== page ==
Fibre Channel technology can also be leveraged to allow for even more virtualization in the data center, says Zhu, since its higher performance allows for dynamic provisioning of different traffic types, as well as the ability to load balance for greater efficiency.
In terms of developing a standard, Zhu says the process is well under way, and that many large vendors including HP already offer products based on the draft standard. He cites HP’s blade servers and Virtual Connect Fibre Channel modules for blades as examples, but adds that HP expects revisions will be made to the standard before it’s ratified.
"Just like any data center technology, it always takes a long time for products to be qualified, certified and integrated to become a viable solution in the data center," he says. "Fibre Channel has taken years to get this close to mainstream technology, and we don’t expect the data center will switch overnight to this new protocol."
The major hurdle is the complexity Fibre Channel adds to organizations’ management responsibilities, says Zhu. Normally, storage, networks and servers are managed by three different administrative teams with different skill sets. One converged network that has to incorporate elements of all three would only require one administrator—but that person would need knowledge of all three infrastructure systems. The technology, therefore, requires a much different personnel and management approach, he says.
"This is an end-to-end data center issue. With a converged network, who’s going to manage that network? It requires a very sophisticated set of skills and familiarity with management automation system software to deliver the true benefit of converged networks," Zhu says.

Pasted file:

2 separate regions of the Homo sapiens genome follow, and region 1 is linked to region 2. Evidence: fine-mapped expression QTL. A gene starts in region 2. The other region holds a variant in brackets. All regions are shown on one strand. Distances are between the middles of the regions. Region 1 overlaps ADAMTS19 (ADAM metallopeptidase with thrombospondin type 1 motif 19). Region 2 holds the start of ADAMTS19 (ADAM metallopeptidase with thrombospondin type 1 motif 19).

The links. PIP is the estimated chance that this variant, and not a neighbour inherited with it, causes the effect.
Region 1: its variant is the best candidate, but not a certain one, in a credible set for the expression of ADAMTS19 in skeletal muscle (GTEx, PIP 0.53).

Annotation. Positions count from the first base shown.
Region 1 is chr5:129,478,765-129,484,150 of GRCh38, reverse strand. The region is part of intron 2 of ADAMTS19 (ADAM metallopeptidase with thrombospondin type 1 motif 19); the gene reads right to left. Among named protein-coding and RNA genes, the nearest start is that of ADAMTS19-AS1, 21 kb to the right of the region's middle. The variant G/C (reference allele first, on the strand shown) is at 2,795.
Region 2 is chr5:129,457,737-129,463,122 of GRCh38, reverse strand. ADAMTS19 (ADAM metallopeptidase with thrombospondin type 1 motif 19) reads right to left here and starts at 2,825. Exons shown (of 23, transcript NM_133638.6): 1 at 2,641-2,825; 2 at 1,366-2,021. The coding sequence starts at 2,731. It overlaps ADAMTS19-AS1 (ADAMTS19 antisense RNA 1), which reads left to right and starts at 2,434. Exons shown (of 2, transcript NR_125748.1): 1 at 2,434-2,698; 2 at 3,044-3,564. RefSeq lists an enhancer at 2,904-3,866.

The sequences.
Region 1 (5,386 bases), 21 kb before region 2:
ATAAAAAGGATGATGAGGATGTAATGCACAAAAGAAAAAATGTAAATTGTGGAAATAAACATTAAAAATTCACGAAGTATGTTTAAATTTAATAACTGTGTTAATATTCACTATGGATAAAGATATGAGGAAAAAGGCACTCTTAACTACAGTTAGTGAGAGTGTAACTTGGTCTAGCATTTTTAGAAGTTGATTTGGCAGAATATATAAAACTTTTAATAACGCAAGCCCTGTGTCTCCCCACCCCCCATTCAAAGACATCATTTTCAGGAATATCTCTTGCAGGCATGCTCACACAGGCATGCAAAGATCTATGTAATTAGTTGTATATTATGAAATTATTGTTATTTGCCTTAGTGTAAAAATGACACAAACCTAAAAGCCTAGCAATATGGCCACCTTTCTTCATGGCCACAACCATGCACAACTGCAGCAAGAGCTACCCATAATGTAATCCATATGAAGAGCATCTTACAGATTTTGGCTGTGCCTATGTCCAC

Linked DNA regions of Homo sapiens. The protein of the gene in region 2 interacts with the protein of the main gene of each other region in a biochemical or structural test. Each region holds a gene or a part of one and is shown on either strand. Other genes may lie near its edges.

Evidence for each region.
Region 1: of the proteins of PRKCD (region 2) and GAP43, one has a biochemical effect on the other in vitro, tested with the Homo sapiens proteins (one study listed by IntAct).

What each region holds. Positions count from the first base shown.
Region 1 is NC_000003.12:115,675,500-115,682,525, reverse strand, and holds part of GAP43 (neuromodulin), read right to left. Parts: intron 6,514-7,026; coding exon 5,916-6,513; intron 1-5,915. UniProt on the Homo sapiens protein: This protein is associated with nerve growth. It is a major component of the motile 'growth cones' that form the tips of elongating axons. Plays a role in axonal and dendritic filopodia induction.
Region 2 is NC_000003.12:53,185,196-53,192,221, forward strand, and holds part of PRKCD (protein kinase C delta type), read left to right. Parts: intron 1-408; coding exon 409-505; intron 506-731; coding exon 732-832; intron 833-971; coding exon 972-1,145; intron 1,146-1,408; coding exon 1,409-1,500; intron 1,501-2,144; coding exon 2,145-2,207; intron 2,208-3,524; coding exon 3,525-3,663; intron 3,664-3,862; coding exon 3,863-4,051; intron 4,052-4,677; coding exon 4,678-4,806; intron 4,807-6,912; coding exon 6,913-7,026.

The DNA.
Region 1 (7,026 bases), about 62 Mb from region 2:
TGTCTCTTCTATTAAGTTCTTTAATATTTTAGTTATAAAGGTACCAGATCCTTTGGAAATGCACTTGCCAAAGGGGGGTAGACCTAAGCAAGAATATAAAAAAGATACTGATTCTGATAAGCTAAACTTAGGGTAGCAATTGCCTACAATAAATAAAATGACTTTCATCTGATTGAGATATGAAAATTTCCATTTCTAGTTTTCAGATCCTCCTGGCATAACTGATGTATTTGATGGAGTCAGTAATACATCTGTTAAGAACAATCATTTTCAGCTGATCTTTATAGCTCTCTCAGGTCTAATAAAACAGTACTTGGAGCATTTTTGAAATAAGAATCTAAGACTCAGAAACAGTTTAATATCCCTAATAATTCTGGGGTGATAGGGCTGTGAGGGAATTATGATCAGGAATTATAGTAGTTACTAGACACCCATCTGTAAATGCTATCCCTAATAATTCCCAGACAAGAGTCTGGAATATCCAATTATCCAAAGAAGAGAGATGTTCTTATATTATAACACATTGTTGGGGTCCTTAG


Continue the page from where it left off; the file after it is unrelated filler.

Until now, the higher initial cost of Fibre Channel has also been an obstacle to widespread adoption, since the technology requires separate switches and other hardware.
But as pressure mounts for further consolidation and greater performance, the market for Fibre Channel will keep growing, Zhu says, estimating that the current market is around $3 billion.
"You have to assume that, eventually, every single Fibre Channel infrastructure will be replaced by FCoE, and that traditional Ethernet infrastructure will be replaced by these kinds of converged networks," says Zhu.
The question is, when? Because of the miserable economy, many end users are cutting back on hardware refreshes, even in areas as mission-critical as the data center. Villars says that the economy remains a great unknown, but that there’s incredible opportunity for solution providers who use FCoE to respond to customers’ desire for more integrated, converged networks because much of the necessary technology is already present in customers’ data centers.
"Part of the benefit for end users is there’s not so much physical rip and replace—you don’t have to rip 10 years of Fibre Channel or firmware expertise out of an administrator’s head, but the benefit for vendors is there are also opportunities here for both hardware and services solutions," he says.
And for solution providers, delivering storage, networking and server expertise can become a lucrative practice area, since, while these skills are in high demand on their own, the combination of the three will become increasingly important over the next few years.
The next two years will most likely see a rise in testing FCoE for both vendors and large corporate customers, says Villars, and while solution providers should remain aware of the opportunities with FCoE, they shouldn’t rush to do away with traditional networking, storage and server expertise altogether.
"This isn’t a foregone conclusion—there are customers who want to maintain two different types of systems, but there are also customers who understand the benefits of having everything converged," says Villars.